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7/20/2007
Study: Cops Target Out of State Drivers
A study finds that out-of-town and out-of-state drivers are more likely than locals to receive speeding tickets in Massachusetts.

Boston police
A study released earlier this year by researchers at George Mason University finds evidence that out-of-state drivers are more likely to receive speeding tickets than local drivers. Economics Professor Thomas Stratmann and PhD candidate Michael Makowsky examined every traffic stop in the state of Massachusetts over a two month period in 2001 to identify the demographic criteria most likely to result in an expensive citation as opposed to a simple warning. Makowsky came up with the idea for the study after receiving a ticket in the Bay State.

"I was pulled over amongst a throng of other speeding cars, and stopped to think how I was different from the other drivers," Makowsky said. "The first thing I thought of was my Virginia license plate."

The data showed that, overall, any motorist who is stopped had a 46 percent of receiving a ticket with an average cost of $122. The chance of being ticketed jumped an additional 51 percent for those holding an out-of-state license. They also received larger fines. Hispanics were least likely to catch a break while young females enjoyed the greatest chance of getting off with just a warning.

The study found that the decisions by officers on the side of the road on whether to issue a citation were not made in a vacuum. The data showed a direct correlation between per capita police budgets and the amount of traffic fines collected. More tickets brought a bigger budget, and when the budget increased police salaries increased in a direct proportion. The researchers explained how the budgetary incentives of local politicians reached the level of the officer on the street.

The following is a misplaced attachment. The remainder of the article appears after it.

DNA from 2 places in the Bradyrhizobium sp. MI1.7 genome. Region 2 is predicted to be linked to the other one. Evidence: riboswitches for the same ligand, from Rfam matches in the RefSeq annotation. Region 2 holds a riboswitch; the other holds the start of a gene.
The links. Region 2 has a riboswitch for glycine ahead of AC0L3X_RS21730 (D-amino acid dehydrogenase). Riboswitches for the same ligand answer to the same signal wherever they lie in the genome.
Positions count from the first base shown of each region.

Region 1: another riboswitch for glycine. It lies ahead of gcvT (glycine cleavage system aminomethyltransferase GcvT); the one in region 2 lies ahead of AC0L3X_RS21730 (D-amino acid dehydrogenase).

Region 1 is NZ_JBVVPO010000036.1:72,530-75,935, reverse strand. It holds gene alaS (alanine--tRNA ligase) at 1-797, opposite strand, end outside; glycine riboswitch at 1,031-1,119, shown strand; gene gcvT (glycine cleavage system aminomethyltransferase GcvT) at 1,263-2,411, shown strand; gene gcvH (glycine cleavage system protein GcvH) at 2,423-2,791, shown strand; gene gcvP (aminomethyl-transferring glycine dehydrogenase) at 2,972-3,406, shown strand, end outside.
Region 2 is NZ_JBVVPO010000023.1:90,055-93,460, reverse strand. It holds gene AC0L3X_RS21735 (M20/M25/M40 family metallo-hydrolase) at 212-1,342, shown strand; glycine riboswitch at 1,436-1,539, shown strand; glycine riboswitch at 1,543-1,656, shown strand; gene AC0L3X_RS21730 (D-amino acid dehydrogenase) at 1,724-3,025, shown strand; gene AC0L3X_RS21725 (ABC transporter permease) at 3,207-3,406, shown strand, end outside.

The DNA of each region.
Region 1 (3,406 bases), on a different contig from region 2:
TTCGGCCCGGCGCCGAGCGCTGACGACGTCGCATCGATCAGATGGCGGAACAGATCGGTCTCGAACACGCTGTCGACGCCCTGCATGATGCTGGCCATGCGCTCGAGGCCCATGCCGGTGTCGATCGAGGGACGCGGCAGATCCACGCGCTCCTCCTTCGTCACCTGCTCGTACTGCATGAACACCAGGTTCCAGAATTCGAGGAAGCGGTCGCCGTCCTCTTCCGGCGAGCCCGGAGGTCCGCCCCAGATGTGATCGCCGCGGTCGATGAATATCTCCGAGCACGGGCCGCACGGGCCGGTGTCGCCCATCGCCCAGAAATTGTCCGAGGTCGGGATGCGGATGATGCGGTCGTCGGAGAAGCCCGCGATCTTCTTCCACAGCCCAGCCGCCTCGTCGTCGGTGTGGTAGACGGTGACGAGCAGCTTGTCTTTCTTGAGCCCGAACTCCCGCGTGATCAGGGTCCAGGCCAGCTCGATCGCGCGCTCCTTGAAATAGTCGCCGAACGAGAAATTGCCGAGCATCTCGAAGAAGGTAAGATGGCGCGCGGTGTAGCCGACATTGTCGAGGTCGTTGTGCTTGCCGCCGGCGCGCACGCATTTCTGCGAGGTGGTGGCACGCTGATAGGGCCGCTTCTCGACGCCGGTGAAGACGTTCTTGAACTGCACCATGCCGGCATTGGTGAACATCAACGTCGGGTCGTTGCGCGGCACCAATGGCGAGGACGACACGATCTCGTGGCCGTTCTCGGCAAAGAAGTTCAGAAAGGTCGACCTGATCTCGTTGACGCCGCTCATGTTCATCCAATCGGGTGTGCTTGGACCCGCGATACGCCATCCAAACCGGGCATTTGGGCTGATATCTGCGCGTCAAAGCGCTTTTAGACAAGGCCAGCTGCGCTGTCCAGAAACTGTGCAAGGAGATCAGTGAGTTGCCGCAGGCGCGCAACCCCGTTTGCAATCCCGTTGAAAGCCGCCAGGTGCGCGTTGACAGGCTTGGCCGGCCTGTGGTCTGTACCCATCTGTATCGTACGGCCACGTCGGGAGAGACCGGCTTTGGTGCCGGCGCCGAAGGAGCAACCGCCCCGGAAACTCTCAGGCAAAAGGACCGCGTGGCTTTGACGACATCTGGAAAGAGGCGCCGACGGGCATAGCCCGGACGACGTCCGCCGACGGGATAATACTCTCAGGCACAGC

"A police officer is generally disinclined to issue a ticket because it requires work without immediate personal benefit," the report stated. "The chief, however, is monitoring her work, evaluating her with regards to the number of traffic stops and issued fines, and how many drivers eventually pay their fines (as opposed to having the fine successfully overturned in court)... The amount of work effort associated with a citation issuance depends on the probability that a driver will appeal the ticket to a judge.... Whether a driver appeals a ticket depends on the expected cost and benefit. The expected cost includes the time and effort of going to court, which is a function of the distance from the driver's home to the assigned district courthouse."

Political representatives face pressure to keep taxes low while increasing the amount of revenue collected to improve city services. For this reason, the ideal source of this revenue turns out to be the non-voter -- a motorist from out-of-state or a different town. This effect was found to be limited only in the towns that depend on tourism revenue. In all cases, the police chief ensures compliance with the political needs by promoting and giving raises to the officers that best achieve the political goals.

"Police officers will find their incentives in alignment with revenue maximizing politicians if more traffic fines lead to a larger police budget," the report stated. "Police officers benefit from a larger budget through higher salaries and amenities."

The George Mason University findings match those of a Federal Reserve study that found the number of traffic tickets rises as city incomes fall. A full copy of the study is available in a 200k PDF file at the source link below.

Source: PDF File Political Economy at Any Speed: What Determines Traffic Citations? (George Mason University, 1/30/2007)



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